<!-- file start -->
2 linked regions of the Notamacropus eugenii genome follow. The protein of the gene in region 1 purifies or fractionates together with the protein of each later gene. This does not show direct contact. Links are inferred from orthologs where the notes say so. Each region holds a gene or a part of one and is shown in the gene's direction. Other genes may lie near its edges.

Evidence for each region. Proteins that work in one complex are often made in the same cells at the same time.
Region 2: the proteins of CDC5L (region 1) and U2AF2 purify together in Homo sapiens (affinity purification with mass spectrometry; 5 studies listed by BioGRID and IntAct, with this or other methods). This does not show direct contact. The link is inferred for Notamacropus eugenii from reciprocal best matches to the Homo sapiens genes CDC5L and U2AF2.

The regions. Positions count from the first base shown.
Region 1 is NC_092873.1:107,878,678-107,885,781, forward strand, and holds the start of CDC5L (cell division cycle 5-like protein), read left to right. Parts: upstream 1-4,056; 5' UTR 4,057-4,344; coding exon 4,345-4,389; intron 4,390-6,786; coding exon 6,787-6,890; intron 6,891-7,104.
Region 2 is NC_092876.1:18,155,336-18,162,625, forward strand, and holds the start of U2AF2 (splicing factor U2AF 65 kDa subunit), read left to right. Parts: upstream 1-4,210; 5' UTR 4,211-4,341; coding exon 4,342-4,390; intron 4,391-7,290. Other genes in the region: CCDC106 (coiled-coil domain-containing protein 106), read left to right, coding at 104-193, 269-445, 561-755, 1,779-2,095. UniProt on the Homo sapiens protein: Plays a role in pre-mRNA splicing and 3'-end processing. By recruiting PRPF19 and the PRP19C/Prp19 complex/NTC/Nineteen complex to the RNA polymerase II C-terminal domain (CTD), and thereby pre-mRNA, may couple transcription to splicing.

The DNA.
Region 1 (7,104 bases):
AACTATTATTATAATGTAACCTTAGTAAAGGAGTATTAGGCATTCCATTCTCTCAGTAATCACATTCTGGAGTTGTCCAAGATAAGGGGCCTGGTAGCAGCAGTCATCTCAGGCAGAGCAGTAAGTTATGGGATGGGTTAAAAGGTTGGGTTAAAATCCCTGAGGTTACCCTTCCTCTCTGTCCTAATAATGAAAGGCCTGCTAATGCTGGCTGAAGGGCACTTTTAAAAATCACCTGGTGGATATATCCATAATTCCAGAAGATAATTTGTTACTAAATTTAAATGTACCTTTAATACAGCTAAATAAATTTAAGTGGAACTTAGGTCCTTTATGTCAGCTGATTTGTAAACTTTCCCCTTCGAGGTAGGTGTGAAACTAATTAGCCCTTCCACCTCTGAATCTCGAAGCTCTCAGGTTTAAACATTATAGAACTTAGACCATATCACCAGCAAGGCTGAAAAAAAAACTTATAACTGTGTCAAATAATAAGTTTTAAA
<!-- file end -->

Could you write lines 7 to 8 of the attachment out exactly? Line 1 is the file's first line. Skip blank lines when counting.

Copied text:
The DNA.
Region 1 (7,104 bases):